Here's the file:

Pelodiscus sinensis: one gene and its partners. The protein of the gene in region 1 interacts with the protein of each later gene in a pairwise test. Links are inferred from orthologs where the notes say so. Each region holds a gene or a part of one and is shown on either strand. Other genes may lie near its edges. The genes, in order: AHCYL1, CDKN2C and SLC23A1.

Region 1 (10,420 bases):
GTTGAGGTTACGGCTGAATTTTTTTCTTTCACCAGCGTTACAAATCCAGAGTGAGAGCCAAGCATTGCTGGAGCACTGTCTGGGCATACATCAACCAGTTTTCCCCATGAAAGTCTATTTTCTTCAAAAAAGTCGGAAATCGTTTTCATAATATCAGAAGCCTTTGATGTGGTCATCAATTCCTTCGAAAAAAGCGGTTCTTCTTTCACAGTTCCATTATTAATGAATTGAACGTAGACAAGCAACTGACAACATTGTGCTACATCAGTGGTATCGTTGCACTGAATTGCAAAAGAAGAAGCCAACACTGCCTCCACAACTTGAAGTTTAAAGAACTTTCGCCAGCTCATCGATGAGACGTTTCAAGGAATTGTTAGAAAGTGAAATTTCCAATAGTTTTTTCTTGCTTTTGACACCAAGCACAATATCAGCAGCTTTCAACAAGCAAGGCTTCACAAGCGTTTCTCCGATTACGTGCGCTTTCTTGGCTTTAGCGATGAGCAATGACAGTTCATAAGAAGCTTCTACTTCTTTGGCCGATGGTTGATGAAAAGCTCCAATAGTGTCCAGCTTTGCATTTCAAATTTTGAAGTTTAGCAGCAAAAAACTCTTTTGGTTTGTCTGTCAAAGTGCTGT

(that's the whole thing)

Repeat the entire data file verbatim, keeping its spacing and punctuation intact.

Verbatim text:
Pelodiscus sinensis: one gene and its partners. The protein of the gene in region 1 interacts with the protein of each later gene in a pairwise test. Links are inferred from orthologs where the notes say so. Each region holds a gene or a part of one and is shown on either strand. Other genes may lie near its edges. The genes, in order: AHCYL1, CDKN2C and SLC23A1.

Region 1 (10,420 bases):
GTTGAGGTTACGGCTGAATTTTTTTCTTTCACCAGCGTTACAAATCCAGAGTGAGAGCCAAGCATTGCTGGAGCACTGTCTGGGCATACATCAACCAGTTTTCCCCATGAAAGTCTATTTTCTTCAAAAAAGTCGGAAATCGTTTTCATAATATCAGAAGCCTTTGATGTGGTCATCAATTCCTTCGAAAAAAGCGGTTCTTCTTTCACAGTTCCATTATTAATGAATTGAACGTAGACAAGCAACTGACAACATTGTGCTACATCAGTGGTATCGTTGCACTGAATTGCAAAAGAAGAAGCCAACACTGCCTCCACAACTTGAAGTTTAAAGAACTTTCGCCAGCTCATCGATGAGACGTTTCAAGGAATTGTTAGAAAGTGAAATTTCCAATAGTTTTTTCTTGCTTTTGACACCAAGCACAATATCAGCAGCTTTCAACAAGCAAGGCTTCACAAGCGTTTCTCCGATTACGTGCGCTTTCTTGGCTTTAGCGATGAGCAATGACAGTTCATAAGAAGCTTCTACTTCTTTGGCCGATGGTTGATGAAAAGCTCCAATAGTGTCCAGCTTTGCATTTCAAATTTTGAAGTTTAGCAGCAAAAAACTCTTTTGGTTTGTCTGTCAAAGTGCTGT